Are nurseries and greenhouses ag? Are we not ag? Are we some nebulous classification of ‘other ag,’ and what does that mean for us?
This summer I learned way more about ag classifications in the state tax system than I ever thought I would know. This kind of sums it up: The legislature creates different definitions for different purposes. ‘Agriculture’ means one thing to the Department of Agriculture, a different thing to the Department of Revenue, and yet something different to the Department of Labor.
I recently worked with a member who had a business personal property audit completed by their county. When the valuation of their personal property (heaters, vehicles not licensed by the state, cold frames, soil mixers, etc.) was completed, they were surprised to discover that these items were not exempt from taxation since the business was agriculture. I was surprised, too! We promptly began a long series of phone calls to assessors, lawyers, lobbyists – who had been involved with the 2014 bill – and the Department of Agriculture. My understanding was the legislation passed in 2014 that CNGA fought long and hard for, stated that nurseries and greenhouses were AGRICULTURE.
Turns out, not quite.
Senate bill 14-043 included nurseries and greenhouses as ‘other ag’ for the purpose of county property tax assessment. Property tax assessment for ’other ag‘ is higher than agricultural but (generally) lower than commercial. ‘Other agricultural’ land is valued using the market approach whereas agricultural land is valued based on an income approach that uses the productivity of the land as the starting point. This is usually lower than the market value of the land. However, the building values are probably the same for agricultural compared to ‘other agricultural.’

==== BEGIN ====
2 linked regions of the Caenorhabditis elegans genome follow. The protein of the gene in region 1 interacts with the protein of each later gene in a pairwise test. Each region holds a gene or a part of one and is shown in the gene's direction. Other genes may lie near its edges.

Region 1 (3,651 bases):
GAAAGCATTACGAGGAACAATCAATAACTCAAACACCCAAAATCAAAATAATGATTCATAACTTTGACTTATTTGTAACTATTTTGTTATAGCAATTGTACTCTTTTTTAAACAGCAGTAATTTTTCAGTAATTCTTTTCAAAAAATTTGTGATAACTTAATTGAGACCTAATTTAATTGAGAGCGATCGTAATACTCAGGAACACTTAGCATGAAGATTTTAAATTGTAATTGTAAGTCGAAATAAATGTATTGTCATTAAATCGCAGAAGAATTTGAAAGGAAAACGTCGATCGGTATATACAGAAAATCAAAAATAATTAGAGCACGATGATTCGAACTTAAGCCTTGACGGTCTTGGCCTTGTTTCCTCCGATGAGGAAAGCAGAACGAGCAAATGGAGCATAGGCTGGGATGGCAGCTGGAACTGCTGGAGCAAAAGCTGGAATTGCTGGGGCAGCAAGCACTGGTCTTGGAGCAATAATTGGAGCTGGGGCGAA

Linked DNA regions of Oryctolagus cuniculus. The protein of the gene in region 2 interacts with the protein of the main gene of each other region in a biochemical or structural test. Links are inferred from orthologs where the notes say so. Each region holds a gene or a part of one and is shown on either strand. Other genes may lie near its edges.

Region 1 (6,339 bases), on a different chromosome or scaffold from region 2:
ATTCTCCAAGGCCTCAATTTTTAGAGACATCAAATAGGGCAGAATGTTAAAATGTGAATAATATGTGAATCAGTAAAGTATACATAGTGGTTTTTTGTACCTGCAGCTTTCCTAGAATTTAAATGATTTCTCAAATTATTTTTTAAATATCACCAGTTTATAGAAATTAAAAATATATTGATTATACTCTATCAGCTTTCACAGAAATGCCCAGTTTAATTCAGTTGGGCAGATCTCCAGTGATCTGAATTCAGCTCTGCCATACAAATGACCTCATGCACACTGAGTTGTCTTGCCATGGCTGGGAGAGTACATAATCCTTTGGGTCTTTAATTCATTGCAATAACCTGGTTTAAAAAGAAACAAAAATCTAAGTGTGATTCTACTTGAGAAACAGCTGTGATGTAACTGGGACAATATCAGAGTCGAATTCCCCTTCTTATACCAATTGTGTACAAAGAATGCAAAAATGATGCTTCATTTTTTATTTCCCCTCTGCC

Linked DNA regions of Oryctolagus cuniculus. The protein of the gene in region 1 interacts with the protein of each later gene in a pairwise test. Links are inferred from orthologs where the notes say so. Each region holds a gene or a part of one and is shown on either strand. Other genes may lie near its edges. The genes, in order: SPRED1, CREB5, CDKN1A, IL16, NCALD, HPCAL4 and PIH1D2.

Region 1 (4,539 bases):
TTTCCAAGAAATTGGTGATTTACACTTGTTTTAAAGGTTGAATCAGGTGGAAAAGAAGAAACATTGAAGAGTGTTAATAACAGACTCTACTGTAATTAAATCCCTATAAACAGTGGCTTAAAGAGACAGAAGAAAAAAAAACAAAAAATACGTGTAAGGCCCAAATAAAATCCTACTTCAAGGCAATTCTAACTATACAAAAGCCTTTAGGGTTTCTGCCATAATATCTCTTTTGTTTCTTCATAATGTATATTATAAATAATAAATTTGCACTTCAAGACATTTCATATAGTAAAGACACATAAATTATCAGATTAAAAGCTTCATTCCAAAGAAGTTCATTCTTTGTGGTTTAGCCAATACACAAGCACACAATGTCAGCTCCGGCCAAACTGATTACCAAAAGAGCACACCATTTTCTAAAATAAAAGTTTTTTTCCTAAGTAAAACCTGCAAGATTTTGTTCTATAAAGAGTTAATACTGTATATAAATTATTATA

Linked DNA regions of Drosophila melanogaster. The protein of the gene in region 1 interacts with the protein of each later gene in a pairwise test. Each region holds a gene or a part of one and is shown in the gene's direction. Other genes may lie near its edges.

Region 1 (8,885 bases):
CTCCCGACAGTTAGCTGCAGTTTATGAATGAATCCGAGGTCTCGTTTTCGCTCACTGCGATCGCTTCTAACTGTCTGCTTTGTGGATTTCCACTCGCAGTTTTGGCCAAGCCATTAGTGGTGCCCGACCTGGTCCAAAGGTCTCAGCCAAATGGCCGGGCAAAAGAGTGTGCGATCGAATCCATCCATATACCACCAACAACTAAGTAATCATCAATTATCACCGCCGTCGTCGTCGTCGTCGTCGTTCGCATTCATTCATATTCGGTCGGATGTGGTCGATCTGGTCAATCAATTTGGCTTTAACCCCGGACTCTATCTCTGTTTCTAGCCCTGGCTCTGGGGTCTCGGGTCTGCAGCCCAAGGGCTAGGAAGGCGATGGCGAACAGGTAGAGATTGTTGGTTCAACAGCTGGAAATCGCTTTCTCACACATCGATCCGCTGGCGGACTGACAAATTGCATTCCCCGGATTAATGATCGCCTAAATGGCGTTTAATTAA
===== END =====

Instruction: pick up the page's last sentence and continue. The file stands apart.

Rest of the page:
So why did we run this bill in 2014 anyway? Well, it gave nurseries and greenhouses some certainty in the land assessment evaluation process, and ended nurseries and greenhouses having to appeal if their land was assessed as commercial rather than ‘other ag.’ And, there are some additional benefits to being named as ‘other ag’ in the statute, although, as I said above, the legislature creates different definitions for different purposes, and the meaning of ‘agriculture’ is not consistent across state government.
The areas where it is most beneficial for our businesses to be considered ‘ag’ or even ‘other ag’ is in the exemption from state sales and use taxes imposed on certain items used in agricultural production, and on the ag exemption from overtime rules (which were significantly changed in the 2021 legislative session). In 2019, GreenCO was key in passing HB-1329 Sales Tax Exemption for Fertilizer, which specifically called out fertilizer as an ag input that is exempt from state sales tax.
It appears that some counties consider nurseries and greenhouses ‘ag’ when it comes to business personal property tax, and some don’t. This is an angle CNGA will continue to pursue.
GREENCO has, in the past, supported bills modifying Business Personal Property Tax for ALL businesses, as this is considered to be a regressive tax. County governments do not support these bills because they mean a loss of revenue to the counties, and none have passed. We continue to work to find ways to make it easier for your to do business in a changing world. If you have something that is keeping you awake at night, don’t hesitate to call me at the office and share your thoughts.